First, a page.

So, the Diamondbacks want 25 Kirk Gibsons on their roster?

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Ken Rosenthal’s column on the Justin Upton trade is interesting. And, for Rosenthal, pretty sharp-edged. I kinda like it!

He spoke with some Diamondbacks players, and the picture they paint is that the biggest reason Upton is gone is because, if Rosenthal’s sources are representative of the team’s view of things, they basically want a roster full of Kirk Gibsons:

The Diamondbacks want a certain type of player — single-minded, outwardly intense, fierce. Cody Ross is that kind of player. Martin Prado is that kind of player. Upton is not, at least not in the estimation of Diamondbacks GM Kevin Towers and manager Kirk Gibson.

“The problem is that he didn’t play with a high level of energy,” said one of Upton’s former teammates who spoke on the condition that he would not be identified. “What I think they want is guys who play with the speed, energy and intensity of the Oregon football team — all out, all the time.

No one knocks his talent or even his work ethic. It’s his style that bothered the Dbacks brass. Rosenthal’s source tells him that Upton “plays hard but has to look suave doing it. Slamming into walls isn’t his thing, and they will accept nothing short of all-out sacrifice for the team.”

But as long as he’s not dogging it — and the “he plays hard” suggests that he’s not — what’s the problem here? Kirk Gibson went all-out and slammed into walls and he wound up playing about 100 games a year and being unable to walk half the damn time.

This all  sounds to me like attitude is trumping performance in the Diamondbacks’ analysis, and that seems crazy. While you obviously can’t keep majorly disruptive forces in your clubhouse, Justin Upton wasn’t that. Short of that, you should build your team with talented players, full stop. Get your grit where you can, but don’t send away a talented player simply because you don’t like the cut of his jib.

Rockies acquire Zac Rosscup from Cubs

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The Rockies announced a minor swap of relief pitchers on Monday evening. The Cubs sent lefty Zac Rosscup to the Rockies in exchange for right-hander Matt Carasiti.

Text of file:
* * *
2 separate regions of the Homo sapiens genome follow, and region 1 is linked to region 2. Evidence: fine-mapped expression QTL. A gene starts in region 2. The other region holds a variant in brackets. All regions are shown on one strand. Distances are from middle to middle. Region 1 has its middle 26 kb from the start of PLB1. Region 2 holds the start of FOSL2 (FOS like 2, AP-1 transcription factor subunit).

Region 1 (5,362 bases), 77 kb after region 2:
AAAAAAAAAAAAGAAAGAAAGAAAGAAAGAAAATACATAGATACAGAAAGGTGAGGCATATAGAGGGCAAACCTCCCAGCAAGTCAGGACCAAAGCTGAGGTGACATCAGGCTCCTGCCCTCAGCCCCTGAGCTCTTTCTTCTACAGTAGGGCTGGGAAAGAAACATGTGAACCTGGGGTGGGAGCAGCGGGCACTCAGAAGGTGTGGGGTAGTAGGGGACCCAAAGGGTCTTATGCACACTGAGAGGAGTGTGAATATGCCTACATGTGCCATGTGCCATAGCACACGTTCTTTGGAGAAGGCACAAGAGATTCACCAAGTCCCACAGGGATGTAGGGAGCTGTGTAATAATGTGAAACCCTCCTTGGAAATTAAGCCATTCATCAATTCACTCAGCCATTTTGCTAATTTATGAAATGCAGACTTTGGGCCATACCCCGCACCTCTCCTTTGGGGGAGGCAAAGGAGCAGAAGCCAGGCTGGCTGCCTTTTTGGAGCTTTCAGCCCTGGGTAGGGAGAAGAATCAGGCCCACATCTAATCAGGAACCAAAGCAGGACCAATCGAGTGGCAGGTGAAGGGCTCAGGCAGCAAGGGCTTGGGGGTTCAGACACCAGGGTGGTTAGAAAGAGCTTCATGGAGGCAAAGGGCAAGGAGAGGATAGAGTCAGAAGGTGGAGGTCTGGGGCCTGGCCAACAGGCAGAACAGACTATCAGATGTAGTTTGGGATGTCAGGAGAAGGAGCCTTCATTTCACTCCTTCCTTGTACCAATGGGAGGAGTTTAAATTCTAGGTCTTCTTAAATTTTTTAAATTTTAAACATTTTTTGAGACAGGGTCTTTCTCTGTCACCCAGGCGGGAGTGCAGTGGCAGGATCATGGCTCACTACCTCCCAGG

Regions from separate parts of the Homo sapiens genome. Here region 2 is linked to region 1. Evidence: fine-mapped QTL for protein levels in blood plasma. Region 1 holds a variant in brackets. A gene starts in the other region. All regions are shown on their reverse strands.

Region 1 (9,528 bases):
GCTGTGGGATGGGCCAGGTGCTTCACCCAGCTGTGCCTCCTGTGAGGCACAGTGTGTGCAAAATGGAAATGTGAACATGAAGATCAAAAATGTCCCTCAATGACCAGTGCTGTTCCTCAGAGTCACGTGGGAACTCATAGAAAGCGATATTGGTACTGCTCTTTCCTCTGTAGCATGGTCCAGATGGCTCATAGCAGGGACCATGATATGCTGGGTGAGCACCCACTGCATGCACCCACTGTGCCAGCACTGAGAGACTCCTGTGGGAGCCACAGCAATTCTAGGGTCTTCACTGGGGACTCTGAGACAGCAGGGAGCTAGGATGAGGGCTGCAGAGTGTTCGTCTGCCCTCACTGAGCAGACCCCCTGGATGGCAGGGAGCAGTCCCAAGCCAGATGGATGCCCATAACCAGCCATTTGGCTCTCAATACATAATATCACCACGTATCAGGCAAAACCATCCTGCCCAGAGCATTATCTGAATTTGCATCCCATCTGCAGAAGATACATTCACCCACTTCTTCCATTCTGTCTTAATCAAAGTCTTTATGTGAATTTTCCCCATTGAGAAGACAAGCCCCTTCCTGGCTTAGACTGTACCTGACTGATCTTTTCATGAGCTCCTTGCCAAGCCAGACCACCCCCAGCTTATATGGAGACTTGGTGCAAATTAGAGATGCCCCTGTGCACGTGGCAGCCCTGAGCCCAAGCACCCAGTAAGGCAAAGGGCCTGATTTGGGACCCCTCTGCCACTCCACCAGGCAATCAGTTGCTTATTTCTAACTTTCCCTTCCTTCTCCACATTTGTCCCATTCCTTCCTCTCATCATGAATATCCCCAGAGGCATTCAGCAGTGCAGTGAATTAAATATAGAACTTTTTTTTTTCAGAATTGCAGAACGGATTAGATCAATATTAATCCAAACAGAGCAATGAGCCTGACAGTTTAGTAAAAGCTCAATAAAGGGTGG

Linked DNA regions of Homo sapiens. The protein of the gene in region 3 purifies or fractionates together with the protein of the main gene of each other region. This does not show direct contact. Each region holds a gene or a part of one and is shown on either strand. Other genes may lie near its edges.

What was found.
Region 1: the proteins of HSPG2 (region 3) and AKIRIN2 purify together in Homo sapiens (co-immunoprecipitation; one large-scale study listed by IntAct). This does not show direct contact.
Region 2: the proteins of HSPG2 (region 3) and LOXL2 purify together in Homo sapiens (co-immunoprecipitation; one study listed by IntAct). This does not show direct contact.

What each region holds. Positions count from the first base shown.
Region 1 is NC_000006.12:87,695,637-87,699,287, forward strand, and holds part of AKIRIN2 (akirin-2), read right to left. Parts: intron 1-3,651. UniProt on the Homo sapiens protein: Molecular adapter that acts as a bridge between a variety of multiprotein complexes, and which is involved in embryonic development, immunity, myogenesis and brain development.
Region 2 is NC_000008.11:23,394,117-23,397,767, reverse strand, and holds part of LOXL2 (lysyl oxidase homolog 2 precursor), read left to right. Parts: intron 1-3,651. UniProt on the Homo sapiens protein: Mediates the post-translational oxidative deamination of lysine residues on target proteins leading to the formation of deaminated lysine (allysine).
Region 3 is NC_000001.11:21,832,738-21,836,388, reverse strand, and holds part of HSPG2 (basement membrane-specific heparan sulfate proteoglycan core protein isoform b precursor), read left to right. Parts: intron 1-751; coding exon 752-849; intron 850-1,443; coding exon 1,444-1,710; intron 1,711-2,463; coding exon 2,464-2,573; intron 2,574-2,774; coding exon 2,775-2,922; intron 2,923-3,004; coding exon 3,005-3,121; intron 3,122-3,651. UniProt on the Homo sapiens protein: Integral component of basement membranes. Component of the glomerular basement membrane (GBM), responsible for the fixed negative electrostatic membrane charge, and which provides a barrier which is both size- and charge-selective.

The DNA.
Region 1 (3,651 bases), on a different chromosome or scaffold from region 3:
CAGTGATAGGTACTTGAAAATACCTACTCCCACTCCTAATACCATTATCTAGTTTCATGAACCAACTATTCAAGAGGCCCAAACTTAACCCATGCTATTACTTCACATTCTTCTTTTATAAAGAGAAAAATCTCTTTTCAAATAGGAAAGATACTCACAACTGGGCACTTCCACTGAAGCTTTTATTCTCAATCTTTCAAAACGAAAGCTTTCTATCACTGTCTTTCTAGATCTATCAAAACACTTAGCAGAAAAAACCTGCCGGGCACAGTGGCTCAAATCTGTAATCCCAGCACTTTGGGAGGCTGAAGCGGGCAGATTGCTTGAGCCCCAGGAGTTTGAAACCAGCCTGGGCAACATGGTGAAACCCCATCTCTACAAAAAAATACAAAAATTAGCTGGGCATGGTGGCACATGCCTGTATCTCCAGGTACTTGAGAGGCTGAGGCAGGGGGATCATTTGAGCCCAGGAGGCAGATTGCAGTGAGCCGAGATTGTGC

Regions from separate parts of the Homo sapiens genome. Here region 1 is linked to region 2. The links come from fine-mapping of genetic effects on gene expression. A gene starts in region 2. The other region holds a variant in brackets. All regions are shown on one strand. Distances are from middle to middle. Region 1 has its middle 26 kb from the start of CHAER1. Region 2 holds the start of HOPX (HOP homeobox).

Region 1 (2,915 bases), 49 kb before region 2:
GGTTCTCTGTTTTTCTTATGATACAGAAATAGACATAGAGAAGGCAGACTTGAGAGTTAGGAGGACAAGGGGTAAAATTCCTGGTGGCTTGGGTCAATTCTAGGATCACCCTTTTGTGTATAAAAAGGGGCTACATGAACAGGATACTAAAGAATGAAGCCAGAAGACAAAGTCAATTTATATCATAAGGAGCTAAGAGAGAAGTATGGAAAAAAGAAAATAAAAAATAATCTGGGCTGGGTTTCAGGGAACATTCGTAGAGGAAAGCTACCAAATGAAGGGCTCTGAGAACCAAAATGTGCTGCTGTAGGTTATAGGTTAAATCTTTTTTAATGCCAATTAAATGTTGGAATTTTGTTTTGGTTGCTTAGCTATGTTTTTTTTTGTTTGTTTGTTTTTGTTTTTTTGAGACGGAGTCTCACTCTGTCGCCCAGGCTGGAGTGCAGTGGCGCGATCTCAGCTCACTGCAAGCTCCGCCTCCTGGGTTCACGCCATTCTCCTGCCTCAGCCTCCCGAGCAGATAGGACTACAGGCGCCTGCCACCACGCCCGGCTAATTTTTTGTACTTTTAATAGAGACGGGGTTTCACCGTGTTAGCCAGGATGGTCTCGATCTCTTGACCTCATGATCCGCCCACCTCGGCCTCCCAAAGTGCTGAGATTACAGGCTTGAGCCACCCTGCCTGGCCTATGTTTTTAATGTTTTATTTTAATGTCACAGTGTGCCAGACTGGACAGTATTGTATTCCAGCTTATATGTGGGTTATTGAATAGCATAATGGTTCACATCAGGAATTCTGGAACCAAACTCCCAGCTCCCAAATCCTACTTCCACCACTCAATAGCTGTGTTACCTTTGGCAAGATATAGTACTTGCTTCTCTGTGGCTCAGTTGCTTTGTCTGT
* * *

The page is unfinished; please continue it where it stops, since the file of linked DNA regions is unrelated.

Rosscup, 29, was designated for assignment by the Cubs last Thursday. He spent only two-thirds of an inning in the majors this year and has a 5.32 career ERA across 47 1/3 innings. Rosscup has spent most of the season with Triple-A Iowa, posting a 2.60 ERA in 27 2/3 innings.

Carasiti, 25, spent 15 2/3 innings in the majors last year, putting up an ugly 9.19 ERA. With Triple-A Albuquerque this season, he compiled a 2.37 ERA and a 43/13 K/BB ratio in 30 1/3 innings.

U.S. Court of Appeals affirms ruling that the minor leagues are exempt from federal antitrust law

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The Associated Press reported that on Monday, the U.S. Court of Appeals for the 9th Circuit affirmed a district court ruling which holds that the minor leagues are exempt from federal antitrust law, just like the major leagues.

In 2015, four minor leaguers sued Major League Baseball, alleging that MLB violated antitrust laws with its hiring and employment policies. They accused MLB of “restrain[ing] horizontal competition between and among” franchises and “artificially and illegally depressing” the salaries of minor league players.

The U.S. Court of Appeals said the players failed to state an antitrust claim, as the Curt Flood Act of 1998 exempted Minor League Baseball explicitly from antitrust laws.

This case is separate from the Aaron Senne case in which Major League Baseball is accused of violating the Fair Labor Standards Act. That case was recertified as a class action lawsuit in March. In December, Major League Baseball established a political action committee (PAC), which came months after two members of Congress sought to change language in the FLSA so that minor league players could continue to be paid substandard wages.